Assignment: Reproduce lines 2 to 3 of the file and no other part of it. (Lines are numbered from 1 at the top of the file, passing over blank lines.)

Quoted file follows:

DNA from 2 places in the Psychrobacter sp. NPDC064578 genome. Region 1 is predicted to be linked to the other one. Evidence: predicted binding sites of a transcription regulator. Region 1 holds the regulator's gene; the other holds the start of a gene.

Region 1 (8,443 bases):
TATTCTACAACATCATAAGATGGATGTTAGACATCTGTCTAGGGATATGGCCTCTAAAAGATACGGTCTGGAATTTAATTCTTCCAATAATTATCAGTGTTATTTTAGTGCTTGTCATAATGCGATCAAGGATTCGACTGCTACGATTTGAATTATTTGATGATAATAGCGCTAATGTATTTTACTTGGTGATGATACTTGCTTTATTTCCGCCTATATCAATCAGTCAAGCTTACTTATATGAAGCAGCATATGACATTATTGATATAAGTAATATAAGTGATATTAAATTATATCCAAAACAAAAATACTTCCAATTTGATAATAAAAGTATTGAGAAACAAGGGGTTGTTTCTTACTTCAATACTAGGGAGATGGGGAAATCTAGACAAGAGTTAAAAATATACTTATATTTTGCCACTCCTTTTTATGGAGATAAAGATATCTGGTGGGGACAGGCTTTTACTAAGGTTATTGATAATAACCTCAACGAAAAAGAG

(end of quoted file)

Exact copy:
Region 1 (8,443 bases):
TATTCTACAACATCATAAGATGGATGTTAGACATCTGTCTAGGGATATGGCCTCTAAAAGATACGGTCTGGAATTTAATTCTTCCAATAATTATCAGTGTTATTTTAGTGCTTGTCATAATGCGATCAAGGATTCGACTGCTACGATTTGAATTATTTGATGATAATAGCGCTAATGTATTTTACTTGGTGATGATACTTGCTTTATTTCCGCCTATATCAATCAGTCAAGCTTACTTATATGAAGCAGCATATGACATTATTGATATAAGTAATATAAGTGATATTAAATTATATCCAAAACAAAAATACTTCCAATTTGATAATAAAAGTATTGAGAAACAAGGGGTTGTTTCTTACTTCAATACTAGGGAGATGGGGAAATCTAGACAAGAGTTAAAAATATACTTATATTTTGCCACTCCTTTTTATGGAGATAAAGATATCTGGTGGGGACAGGCTTTTACTAAGGTTATTGATAATAACCTCAACGAAAAAGAG